Here Come the ABC's

A host of animators and puppeteers illustrate the wonderfully wacky Here Come the ABC's, a recent children's DVD (also on CD) from the band They Might Be Giants. Highlights include the psychedelic "Pictures of Pandas Painting", "C is for Conifer," and "The Alphabet Lost and Found." TMBG, purveyors of whimsical experimental pop, celebrated their 20-year anniversary in 2002 with the release of their first children's CD, No!

Polio and its Aftermath

Fifty years ago, Jonas Salk announced a vaccine against polio at the University of Michigan. Today on the Diane Rehm Show, author Marc Shell talks about his book Polio and its Aftermath.

The Mighty Asparagus

There's an oft-reinterpreted russian folk tale about a big turnip, and lots of people try to pull it out, etc. etc. The titular Mighty Asparagus of this book is an obvious descendant of the russian turnip, but the brilliantly off-kilter style and tone of Vladimir Radunsky provide a wonderful new spin on the otherwise warmed-over folk tale that is eccentric and quite silly.

Radunsky uses famous renaissance paintings as visual fodder (and includes thanks and an apology to each pillaged artist in his dedication), and the result is a unique combination of rich texture and cross-eyed goofiness that overshadows (in a good way) whatever the parable is supposed to be about (even the smallest effort counts).

My 3-year-old son adores this book, especially the Ballad of the Mighty Asparagus at the end, but if you have a child who is into order, they may be a bit dismayed by the centerfold-style pullout of the fallen asparagus. Should that have had a spoiler warning?

Garden State Blues

Zach Braff is certainly a writer and director who we need to keep our eyes on. His motion picture debut Garden State can be put on the same shelf as Wes Anderson's Rushmore and Bottle Rocket. I'm looking forward to his next project.

Braff's musical picks for this motion picture turn out to be an ideal mix of melancholy, carefree, and sincerity. Featuring new and old (some long dead) artists, this OST brings together a thoughtful mix of styles that all seem to play off each other in a way that makes this a perfect summer spin for your home or car. Some notable artists are: Nick Drake, Iron & Wine, Coldplay, Shins, Zero 7, and Thievery Corporation.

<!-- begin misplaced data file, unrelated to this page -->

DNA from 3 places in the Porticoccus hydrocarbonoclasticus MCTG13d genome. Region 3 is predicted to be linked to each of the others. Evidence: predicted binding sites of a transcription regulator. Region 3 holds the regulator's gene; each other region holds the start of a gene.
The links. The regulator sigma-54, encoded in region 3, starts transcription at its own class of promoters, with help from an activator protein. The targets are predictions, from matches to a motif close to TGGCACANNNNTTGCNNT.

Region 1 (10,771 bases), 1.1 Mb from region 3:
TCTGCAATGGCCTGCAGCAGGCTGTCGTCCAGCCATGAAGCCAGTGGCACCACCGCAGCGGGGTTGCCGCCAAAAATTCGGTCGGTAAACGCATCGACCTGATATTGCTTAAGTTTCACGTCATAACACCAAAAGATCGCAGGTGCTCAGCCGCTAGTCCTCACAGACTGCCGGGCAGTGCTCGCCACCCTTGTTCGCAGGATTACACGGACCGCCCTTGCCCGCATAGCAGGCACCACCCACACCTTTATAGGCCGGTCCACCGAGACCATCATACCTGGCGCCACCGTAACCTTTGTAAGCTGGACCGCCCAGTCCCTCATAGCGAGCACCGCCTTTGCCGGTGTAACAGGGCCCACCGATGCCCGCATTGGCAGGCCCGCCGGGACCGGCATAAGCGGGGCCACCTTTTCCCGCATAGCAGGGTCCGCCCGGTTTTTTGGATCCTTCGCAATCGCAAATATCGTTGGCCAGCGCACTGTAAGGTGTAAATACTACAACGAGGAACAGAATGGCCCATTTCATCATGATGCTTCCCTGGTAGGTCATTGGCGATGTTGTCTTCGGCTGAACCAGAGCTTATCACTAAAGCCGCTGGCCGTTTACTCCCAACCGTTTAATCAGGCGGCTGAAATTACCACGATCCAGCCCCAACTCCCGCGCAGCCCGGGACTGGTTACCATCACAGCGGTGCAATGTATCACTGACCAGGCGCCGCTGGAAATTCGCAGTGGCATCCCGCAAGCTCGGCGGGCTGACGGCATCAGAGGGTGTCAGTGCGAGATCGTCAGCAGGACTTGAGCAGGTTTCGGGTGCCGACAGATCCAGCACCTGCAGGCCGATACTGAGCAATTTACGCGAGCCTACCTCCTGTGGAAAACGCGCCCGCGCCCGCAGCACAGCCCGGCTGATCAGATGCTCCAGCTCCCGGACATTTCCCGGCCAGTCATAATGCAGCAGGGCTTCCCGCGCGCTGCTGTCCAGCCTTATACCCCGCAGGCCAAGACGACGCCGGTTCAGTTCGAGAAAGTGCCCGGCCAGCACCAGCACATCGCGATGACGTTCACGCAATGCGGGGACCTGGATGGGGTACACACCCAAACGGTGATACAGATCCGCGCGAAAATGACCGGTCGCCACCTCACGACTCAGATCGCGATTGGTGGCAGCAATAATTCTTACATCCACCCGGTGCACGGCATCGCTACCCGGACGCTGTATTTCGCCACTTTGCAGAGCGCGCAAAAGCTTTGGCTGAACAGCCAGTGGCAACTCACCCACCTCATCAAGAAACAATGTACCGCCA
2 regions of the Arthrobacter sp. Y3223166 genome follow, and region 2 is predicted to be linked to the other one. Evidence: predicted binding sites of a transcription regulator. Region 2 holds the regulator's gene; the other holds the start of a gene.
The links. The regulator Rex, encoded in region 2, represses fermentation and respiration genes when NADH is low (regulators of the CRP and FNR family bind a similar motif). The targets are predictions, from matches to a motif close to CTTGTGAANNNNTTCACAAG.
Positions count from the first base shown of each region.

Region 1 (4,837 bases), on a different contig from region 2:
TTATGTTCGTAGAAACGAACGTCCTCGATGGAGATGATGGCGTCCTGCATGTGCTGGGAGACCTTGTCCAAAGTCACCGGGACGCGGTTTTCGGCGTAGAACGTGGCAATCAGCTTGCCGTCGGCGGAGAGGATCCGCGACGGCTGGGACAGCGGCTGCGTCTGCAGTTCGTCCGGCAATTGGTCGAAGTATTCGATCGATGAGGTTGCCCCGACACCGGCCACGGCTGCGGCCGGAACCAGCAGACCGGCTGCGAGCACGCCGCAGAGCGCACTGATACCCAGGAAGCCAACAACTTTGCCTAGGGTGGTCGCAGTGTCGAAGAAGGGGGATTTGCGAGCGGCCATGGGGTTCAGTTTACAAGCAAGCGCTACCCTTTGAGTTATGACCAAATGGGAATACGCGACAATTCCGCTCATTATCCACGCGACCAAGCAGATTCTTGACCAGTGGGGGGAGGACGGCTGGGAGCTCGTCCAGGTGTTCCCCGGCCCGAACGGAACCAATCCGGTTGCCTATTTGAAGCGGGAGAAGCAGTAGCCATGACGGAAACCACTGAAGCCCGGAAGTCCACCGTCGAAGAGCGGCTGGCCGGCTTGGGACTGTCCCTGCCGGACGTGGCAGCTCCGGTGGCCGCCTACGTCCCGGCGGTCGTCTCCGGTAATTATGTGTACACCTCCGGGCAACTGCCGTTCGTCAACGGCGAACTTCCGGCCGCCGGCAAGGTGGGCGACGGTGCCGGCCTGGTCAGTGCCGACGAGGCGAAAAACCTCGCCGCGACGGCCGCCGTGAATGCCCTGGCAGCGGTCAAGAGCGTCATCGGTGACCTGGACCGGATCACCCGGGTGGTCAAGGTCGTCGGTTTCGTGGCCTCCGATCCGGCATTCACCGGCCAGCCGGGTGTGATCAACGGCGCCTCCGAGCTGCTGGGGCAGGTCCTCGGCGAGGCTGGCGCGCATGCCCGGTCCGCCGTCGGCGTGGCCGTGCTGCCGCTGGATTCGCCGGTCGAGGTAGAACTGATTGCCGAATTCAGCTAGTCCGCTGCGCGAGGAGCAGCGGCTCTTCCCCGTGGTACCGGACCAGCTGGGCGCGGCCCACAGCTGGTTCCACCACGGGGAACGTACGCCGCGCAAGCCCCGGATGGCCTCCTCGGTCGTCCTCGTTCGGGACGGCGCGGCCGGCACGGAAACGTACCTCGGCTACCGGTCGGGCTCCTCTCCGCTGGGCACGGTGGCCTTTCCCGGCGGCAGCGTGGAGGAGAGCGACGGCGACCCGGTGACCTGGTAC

The Cosmic Game

Thievery Corporation's latest offering definitely blows the lid off my expectations. What is so great about this band is that every single album they release pushes out in a new direction while maintaining the down-tempo soul that is at the heart of all Thievery music. The Cosmic Game is no different. While it fuses Indian raga, Reggae, and Middle Eastern invocations, it also brings in some familiar voices such as Perry Ferrell (Jane's Addiction) and The Flaming Lips.
These headline names, along with the vastly expanded musical ensemble, underscore the fact that Thievery Corporation has come into its own. Truly, every song on this album is fantastic.

Hothouse Flowers

Hothouse Flowers will be at The Ark on July 24 at 7:30 p.m. The Irish band, which started as a Dublin street-performance act, "made a name for itself during the late '80s and early '90s with a passionate, bombastic fusion of rock & roll with the rootsy sounds of Irish folk and American gospel." (

The Emancipation of Mimi

Mariah Carey looks and sounds like Beyoncé on The Emancipation of Mimi, but apparently that's the right recipe. The album, previously #1, is currently #4 on The Billboard 200 and fans of Carey--the best-selling female performer of the 1990s--are hailing it as a comeback.

Remaking Gene Wilder

Poor Gene Wilder: Two of his films, Willy Wonka and the Chocolate Factory (1971) and The Producers (1968), are getting remade this year. First, Johnny Depp stars as Wonka in the upcoming Tim Burton film Charlie and the Chocolate Factory (which Burton is careful to claim is not a remake--but we know better), then Matthew Broderick takes on Leo Bloom in the upcoming film version of The Producers.

Lance Armstrong


The new youth book Lance Armstrong, Cyclist by Michael Benson describes Armstrong's amazing journey from cancer survivor to today's frontrunner in the 2005 Tour de France.

Triplets of Belleville

As this year's Tour de France heats up, check out the The Triplets of Belleville, the 2003 animated film about a bicyclist kidnapped from the Tour, a film Roger Ebert calls "creepy, eccentric, eerie, flaky, freaky, funky, grotesque, inscrutable, kinky, kooky, magical, oddball, spooky, uncanny, uncouth and unearthly....It's one of those movies where you keep banging your fist against your head to stop yourself from using the word 'meets,' as in Monsieur Hulot meets Tim Burton, or the Marquis de Sade meets Lance Armstrong."

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